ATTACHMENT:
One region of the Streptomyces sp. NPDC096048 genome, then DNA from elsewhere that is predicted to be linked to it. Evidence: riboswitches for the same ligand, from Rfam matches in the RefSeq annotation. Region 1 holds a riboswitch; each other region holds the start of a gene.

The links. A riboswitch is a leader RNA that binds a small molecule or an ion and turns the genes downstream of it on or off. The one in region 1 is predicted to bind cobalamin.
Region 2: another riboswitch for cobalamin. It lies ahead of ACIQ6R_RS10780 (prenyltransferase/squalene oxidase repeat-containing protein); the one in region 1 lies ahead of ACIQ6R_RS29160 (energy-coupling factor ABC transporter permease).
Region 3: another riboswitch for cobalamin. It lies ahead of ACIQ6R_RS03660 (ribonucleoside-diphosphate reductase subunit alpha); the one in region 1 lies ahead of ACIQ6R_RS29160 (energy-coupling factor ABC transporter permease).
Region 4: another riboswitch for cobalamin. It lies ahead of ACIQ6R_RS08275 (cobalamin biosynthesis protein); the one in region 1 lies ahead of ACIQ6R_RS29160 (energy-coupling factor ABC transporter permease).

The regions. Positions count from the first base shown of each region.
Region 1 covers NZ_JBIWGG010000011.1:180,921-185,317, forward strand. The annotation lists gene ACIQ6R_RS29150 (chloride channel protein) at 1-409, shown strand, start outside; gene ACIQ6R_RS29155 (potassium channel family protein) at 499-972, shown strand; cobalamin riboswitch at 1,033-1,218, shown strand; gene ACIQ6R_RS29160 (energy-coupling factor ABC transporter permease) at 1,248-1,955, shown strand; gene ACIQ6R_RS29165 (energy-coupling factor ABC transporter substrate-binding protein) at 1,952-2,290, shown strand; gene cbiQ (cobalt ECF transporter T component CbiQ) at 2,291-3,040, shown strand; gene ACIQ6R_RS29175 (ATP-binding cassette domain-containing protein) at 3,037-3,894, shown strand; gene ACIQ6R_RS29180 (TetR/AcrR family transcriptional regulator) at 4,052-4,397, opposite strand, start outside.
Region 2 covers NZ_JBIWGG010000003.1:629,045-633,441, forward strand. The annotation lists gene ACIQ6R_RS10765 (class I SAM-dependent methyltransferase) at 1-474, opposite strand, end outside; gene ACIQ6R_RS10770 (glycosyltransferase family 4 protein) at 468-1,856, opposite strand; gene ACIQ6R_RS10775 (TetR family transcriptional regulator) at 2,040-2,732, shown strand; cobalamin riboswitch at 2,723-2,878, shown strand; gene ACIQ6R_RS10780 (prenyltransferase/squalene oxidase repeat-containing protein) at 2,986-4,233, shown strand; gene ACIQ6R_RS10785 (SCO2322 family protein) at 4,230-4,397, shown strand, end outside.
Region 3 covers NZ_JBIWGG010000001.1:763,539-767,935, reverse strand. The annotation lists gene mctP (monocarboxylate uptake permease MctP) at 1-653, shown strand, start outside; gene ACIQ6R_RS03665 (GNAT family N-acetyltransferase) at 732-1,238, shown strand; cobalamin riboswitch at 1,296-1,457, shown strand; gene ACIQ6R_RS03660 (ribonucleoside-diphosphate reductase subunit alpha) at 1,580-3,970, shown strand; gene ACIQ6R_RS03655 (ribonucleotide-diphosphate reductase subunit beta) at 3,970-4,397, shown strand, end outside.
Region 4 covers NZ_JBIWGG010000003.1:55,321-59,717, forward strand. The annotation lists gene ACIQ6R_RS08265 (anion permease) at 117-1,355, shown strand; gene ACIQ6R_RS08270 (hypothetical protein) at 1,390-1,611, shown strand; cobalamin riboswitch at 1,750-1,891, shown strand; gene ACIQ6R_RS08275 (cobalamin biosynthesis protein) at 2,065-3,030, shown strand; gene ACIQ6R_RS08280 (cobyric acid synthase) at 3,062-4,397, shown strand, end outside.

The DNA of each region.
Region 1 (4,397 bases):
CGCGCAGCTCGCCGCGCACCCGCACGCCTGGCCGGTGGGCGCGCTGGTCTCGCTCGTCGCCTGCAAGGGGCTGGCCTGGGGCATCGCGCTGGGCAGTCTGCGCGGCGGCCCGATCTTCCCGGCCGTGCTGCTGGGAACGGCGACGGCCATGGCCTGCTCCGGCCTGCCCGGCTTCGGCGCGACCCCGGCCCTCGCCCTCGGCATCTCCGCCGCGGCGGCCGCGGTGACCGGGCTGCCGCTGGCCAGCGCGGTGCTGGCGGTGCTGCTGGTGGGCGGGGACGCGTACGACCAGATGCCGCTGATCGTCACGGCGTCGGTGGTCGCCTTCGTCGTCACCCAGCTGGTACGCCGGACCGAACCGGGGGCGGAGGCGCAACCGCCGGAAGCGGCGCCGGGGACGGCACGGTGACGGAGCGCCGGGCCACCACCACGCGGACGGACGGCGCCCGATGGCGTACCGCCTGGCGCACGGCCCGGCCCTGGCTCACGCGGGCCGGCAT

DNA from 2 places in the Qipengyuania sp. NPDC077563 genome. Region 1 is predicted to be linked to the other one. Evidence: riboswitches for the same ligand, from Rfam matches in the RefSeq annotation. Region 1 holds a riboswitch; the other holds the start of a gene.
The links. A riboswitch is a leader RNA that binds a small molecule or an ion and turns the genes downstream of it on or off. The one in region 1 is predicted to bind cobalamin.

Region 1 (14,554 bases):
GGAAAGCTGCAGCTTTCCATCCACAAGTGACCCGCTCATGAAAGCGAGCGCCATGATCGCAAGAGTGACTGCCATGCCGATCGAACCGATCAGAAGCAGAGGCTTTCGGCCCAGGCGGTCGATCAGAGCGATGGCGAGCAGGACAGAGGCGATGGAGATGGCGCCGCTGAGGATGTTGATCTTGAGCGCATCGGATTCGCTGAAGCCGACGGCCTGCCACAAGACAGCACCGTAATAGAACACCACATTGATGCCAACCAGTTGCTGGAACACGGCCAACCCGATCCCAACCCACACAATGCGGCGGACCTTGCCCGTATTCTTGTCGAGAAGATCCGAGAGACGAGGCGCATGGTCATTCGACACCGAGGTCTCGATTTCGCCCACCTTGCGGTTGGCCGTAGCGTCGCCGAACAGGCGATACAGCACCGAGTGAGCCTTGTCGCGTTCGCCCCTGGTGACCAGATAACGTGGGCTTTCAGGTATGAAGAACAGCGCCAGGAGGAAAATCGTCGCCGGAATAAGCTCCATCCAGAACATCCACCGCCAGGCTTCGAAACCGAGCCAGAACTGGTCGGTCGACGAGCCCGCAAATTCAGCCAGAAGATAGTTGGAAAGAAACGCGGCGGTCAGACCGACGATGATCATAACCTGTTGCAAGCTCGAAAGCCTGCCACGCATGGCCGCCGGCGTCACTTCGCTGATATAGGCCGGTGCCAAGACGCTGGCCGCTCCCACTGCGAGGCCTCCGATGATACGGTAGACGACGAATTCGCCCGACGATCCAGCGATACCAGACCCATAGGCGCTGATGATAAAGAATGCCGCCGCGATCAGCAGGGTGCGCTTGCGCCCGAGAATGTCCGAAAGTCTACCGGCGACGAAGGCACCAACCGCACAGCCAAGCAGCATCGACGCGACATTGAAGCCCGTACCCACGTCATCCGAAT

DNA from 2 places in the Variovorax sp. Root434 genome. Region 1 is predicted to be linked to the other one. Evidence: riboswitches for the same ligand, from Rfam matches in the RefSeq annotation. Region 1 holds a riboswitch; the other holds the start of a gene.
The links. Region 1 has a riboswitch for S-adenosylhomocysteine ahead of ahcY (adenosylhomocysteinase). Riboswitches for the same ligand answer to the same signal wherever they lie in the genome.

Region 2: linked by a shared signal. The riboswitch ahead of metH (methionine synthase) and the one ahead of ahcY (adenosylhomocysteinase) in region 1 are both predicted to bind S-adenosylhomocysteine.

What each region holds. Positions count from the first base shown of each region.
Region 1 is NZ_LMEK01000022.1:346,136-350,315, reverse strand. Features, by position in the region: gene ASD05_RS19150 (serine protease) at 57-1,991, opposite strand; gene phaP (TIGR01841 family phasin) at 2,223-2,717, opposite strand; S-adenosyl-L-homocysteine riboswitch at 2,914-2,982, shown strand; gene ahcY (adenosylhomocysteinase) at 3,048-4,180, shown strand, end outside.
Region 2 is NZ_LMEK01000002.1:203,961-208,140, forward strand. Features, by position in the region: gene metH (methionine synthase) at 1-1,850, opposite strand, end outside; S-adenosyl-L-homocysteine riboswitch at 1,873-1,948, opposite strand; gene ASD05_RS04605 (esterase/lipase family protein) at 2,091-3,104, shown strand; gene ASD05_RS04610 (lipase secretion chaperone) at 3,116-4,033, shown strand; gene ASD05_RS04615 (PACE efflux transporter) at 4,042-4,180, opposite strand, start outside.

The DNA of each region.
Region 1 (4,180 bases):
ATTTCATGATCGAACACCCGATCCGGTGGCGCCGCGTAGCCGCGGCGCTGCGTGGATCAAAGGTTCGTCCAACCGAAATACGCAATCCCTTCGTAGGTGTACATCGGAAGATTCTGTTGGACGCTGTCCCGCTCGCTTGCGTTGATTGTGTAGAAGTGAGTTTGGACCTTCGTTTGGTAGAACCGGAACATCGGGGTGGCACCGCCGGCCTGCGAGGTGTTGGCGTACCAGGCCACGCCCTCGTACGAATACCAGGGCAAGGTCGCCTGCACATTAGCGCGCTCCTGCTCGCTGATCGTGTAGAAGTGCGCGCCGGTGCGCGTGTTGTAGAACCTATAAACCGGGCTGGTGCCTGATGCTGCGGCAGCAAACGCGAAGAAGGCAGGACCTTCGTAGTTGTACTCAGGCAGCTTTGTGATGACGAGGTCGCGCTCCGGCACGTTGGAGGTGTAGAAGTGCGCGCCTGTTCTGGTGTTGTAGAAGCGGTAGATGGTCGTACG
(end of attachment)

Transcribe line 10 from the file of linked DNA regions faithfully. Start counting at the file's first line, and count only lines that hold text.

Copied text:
Region 4 covers NZ_JBIWGG010000003.1:55,321-59,717, forward strand. The annotation lists gene ACIQ6R_RS08265 (anion permease) at 117-1,355, shown strand; gene ACIQ6R_RS08270 (hypothetical protein) at 1,390-1,611, shown strand; cobalamin riboswitch at 1,750-1,891, shown strand; gene ACIQ6R_RS08275 (cobalamin biosynthesis protein) at 2,065-3,030, shown strand; gene ACIQ6R_RS08280 (cobyric acid synthase) at 3,062-4,397, shown strand, end outside.